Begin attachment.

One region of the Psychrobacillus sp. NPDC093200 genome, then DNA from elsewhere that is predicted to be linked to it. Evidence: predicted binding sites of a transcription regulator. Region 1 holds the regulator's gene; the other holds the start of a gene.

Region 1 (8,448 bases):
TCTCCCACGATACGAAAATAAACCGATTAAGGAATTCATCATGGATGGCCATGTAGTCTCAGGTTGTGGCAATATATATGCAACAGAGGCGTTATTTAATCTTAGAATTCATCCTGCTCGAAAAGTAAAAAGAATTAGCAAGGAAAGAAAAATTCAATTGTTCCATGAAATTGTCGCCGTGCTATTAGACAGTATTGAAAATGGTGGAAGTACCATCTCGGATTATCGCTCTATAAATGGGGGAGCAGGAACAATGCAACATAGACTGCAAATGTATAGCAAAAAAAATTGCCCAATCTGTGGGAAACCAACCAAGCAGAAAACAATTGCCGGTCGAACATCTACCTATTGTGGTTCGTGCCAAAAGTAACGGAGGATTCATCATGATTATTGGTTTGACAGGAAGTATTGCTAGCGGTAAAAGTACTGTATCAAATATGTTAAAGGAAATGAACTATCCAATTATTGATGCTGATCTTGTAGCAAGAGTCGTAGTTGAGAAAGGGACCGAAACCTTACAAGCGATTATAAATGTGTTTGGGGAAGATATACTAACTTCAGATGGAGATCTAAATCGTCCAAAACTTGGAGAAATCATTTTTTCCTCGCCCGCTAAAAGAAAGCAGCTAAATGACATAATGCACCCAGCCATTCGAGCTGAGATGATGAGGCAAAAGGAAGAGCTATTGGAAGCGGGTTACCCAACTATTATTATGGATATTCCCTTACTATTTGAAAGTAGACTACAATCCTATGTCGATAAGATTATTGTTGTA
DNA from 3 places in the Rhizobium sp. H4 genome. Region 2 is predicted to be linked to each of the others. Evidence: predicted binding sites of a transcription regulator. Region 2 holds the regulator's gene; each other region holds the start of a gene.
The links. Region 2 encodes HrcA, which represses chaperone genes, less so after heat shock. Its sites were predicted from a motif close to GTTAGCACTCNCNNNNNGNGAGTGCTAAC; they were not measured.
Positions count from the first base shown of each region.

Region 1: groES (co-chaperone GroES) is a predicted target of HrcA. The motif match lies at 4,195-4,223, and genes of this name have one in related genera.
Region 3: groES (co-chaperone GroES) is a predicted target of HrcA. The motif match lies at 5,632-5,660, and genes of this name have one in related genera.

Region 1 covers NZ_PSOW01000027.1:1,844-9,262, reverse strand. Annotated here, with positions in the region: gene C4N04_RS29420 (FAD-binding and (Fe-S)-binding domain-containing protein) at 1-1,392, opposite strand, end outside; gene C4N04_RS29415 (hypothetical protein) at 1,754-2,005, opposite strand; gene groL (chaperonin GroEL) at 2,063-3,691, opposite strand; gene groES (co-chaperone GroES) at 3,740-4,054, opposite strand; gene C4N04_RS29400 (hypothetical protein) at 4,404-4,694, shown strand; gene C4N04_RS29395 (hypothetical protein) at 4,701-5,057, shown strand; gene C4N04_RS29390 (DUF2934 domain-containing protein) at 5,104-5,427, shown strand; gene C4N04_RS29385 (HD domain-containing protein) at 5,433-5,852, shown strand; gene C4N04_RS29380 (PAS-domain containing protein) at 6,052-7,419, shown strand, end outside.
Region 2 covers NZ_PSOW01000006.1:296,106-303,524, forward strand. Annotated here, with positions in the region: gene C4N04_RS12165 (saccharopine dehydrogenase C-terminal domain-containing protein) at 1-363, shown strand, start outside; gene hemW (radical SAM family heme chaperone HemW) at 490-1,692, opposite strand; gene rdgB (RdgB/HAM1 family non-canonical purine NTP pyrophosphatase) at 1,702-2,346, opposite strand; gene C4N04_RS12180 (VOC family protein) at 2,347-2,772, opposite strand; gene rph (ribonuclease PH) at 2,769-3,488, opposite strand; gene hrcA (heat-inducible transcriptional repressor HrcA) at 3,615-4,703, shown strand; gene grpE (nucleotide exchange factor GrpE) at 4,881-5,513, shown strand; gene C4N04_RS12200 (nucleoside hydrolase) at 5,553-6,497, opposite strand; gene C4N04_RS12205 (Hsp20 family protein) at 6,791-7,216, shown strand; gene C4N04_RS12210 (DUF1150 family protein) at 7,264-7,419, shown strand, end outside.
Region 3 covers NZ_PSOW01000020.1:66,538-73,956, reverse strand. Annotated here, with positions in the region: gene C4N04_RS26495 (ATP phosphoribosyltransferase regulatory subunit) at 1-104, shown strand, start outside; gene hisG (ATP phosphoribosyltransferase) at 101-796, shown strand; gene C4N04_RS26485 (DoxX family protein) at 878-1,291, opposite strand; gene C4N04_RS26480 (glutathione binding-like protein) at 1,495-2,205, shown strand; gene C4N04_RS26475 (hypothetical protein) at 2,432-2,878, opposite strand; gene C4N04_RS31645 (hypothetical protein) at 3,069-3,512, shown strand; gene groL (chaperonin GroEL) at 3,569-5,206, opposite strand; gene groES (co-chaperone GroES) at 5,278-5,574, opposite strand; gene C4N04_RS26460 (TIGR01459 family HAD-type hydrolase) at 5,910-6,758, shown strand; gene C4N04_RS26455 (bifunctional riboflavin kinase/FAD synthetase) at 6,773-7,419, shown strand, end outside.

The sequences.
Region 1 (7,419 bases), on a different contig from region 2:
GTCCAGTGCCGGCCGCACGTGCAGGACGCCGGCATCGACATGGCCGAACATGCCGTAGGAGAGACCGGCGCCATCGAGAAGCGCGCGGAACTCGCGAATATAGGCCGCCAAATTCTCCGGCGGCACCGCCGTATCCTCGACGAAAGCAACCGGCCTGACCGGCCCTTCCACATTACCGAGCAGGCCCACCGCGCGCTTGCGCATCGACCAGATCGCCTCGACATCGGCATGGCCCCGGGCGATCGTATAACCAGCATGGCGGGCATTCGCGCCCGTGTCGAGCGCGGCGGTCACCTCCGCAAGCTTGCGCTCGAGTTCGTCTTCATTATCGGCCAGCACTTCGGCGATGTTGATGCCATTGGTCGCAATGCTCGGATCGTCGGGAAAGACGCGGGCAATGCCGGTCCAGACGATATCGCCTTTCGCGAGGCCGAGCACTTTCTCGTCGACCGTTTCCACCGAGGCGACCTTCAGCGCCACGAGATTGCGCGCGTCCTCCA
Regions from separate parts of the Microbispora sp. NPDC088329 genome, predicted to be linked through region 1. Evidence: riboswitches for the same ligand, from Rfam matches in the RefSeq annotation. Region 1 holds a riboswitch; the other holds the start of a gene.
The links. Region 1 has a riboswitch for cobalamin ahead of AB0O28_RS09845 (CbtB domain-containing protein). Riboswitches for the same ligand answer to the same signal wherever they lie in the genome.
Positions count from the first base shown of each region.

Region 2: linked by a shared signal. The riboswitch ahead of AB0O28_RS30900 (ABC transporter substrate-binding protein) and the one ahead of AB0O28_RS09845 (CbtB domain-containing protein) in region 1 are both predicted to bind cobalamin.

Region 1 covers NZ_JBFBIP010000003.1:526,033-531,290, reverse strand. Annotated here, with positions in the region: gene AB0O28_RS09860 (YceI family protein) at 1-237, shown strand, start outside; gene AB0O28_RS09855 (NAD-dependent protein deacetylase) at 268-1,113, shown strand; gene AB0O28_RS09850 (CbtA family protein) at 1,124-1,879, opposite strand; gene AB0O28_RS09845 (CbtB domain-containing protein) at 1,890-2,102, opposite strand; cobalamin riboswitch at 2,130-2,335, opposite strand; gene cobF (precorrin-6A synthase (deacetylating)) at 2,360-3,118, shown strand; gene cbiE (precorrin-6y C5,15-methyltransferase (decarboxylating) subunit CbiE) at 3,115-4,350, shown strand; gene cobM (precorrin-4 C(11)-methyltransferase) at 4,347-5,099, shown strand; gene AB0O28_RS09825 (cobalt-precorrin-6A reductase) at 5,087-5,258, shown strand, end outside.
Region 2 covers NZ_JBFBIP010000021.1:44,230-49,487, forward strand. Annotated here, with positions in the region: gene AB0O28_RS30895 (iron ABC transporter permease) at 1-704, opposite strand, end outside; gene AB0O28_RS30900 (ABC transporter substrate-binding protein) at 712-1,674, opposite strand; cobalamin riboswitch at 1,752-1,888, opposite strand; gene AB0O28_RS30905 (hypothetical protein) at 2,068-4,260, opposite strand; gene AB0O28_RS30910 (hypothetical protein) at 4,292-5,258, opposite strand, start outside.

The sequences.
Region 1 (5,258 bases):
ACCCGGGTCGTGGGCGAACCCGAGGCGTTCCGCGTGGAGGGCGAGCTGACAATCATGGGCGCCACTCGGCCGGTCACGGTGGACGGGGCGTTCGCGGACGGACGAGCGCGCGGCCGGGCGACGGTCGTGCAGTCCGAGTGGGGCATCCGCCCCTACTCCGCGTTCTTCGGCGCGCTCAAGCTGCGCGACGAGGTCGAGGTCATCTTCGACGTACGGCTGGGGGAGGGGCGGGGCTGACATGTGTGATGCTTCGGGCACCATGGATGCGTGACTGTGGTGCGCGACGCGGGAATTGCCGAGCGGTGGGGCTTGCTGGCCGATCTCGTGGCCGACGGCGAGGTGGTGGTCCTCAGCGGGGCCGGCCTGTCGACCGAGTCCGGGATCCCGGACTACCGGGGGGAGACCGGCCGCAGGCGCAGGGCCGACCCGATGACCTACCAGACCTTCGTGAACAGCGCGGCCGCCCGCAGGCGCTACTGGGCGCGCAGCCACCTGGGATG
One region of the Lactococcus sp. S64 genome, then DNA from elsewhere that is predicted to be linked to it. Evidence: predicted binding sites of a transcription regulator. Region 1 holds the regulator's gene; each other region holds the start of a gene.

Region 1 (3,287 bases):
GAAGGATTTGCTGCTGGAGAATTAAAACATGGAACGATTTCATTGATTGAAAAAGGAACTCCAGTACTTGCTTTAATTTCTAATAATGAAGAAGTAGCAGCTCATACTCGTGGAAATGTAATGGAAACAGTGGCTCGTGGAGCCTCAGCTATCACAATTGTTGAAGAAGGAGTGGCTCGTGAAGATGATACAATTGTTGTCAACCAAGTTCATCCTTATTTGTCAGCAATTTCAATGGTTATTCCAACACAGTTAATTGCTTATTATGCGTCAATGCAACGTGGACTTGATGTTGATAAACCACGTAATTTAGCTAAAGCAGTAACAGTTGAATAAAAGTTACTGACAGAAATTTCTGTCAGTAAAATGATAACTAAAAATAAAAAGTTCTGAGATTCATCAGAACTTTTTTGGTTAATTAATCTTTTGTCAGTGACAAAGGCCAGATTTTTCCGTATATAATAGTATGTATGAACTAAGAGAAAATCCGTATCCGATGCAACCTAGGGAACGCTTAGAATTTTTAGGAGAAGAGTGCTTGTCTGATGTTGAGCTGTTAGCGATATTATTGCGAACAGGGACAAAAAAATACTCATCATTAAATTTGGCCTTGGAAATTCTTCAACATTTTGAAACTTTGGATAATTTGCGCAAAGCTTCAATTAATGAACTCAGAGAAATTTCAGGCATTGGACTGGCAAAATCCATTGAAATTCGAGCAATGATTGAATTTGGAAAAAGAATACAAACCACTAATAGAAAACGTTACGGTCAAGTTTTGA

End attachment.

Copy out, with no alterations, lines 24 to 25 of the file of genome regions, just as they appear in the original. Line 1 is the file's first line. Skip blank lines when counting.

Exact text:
One region of the Lactococcus sp. S64 genome, then DNA from elsewhere that is predicted to be linked to it. Evidence: predicted binding sites of a transcription regulator. Region 1 holds the regulator's gene; each other region holds the start of a gene.

Region 1 (3,287 bases):